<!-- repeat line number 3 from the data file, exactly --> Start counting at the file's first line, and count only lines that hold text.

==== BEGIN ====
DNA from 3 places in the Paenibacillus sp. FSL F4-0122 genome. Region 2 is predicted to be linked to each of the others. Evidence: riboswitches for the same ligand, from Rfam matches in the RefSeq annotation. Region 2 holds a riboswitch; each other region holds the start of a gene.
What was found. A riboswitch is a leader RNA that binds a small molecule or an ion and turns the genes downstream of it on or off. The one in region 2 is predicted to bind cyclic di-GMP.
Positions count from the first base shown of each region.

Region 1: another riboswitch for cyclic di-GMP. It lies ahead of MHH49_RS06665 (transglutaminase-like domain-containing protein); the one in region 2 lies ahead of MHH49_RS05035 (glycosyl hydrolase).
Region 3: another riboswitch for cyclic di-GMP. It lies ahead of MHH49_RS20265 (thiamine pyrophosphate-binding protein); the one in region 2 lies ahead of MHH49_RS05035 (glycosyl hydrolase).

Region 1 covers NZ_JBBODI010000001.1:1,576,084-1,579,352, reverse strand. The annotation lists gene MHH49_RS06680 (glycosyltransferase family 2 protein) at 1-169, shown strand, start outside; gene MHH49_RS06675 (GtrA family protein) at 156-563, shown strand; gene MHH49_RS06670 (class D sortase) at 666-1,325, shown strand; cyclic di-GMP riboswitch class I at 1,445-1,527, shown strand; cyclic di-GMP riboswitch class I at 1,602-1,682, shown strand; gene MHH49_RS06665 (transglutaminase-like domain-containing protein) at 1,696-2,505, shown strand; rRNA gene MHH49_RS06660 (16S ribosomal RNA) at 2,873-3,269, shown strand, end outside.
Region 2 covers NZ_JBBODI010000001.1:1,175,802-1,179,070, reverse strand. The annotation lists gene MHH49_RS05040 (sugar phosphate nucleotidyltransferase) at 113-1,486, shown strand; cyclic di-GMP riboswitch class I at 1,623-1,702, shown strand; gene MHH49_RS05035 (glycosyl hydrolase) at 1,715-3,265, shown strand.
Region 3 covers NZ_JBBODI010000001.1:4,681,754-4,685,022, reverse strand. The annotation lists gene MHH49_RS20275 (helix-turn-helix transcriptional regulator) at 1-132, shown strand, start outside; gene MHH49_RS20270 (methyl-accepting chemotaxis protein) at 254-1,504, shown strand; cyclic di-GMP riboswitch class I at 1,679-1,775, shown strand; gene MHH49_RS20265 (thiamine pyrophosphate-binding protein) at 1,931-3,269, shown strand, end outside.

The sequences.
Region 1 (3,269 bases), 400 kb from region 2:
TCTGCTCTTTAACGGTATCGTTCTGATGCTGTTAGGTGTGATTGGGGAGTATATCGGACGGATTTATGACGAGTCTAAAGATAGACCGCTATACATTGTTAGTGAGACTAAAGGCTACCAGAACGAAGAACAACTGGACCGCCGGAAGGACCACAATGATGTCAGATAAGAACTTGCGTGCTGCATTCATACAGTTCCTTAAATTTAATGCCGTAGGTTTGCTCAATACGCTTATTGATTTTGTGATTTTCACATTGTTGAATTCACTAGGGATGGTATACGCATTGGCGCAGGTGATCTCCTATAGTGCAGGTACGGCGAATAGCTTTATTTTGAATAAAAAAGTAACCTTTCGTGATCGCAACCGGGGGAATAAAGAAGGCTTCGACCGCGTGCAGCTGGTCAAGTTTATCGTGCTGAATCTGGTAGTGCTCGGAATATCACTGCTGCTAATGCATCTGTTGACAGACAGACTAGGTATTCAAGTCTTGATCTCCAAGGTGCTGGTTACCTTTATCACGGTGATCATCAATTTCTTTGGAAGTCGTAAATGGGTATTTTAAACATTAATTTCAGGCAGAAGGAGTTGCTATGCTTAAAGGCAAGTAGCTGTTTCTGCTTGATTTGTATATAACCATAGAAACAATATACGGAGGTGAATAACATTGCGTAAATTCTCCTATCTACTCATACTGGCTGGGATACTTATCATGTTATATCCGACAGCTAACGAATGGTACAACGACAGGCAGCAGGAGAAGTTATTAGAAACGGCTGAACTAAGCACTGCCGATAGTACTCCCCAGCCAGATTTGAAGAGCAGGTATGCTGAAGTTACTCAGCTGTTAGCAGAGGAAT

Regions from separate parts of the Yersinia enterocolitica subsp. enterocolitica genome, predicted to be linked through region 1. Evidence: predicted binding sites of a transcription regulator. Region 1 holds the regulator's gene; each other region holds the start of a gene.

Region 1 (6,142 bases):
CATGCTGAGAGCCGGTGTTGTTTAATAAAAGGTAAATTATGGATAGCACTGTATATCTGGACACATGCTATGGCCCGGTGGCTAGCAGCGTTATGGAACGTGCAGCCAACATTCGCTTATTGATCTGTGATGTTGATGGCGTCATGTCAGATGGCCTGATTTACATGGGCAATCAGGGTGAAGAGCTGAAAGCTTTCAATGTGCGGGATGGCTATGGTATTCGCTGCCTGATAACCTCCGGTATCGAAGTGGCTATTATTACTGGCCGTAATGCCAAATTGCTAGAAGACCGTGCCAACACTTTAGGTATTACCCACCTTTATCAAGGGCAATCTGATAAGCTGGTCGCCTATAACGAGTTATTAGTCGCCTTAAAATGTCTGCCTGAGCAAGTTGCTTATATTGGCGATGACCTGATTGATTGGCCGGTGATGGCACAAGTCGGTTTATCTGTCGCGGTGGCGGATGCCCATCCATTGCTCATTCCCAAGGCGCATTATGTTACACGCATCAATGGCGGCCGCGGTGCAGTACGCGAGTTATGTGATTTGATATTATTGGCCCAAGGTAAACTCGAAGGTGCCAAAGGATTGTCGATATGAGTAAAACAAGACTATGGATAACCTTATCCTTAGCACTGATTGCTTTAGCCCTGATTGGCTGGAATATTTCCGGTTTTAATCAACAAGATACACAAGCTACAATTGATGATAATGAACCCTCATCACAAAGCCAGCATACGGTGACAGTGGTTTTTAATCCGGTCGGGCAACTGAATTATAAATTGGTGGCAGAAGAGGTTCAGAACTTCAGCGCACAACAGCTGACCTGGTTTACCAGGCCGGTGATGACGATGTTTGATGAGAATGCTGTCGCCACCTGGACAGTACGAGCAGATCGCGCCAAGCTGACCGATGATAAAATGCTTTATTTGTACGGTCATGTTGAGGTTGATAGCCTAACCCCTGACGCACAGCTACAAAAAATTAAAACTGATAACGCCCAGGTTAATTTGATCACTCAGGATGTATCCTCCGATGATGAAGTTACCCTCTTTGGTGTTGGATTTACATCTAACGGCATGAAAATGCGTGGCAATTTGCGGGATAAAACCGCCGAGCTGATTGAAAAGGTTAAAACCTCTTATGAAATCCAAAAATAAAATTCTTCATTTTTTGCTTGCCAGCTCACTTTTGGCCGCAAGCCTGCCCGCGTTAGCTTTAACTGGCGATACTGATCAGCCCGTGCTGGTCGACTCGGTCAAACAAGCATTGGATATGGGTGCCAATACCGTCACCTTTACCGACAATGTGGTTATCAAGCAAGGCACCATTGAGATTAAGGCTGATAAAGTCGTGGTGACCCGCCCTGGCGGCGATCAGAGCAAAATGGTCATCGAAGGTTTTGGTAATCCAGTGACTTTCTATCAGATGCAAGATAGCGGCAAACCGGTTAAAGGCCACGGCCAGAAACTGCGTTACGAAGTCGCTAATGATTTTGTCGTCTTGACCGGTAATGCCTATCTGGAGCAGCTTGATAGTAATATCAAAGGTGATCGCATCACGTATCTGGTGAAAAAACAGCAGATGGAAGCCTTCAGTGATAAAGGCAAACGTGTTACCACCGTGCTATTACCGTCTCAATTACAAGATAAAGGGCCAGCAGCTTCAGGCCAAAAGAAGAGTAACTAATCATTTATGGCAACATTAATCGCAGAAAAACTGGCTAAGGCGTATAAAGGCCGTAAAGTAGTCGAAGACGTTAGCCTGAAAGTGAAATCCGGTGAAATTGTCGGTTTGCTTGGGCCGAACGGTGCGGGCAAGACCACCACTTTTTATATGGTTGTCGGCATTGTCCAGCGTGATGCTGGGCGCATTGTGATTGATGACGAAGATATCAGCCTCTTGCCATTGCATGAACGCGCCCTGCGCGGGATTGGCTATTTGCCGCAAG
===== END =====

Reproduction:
Positions count from the first base shown of each region.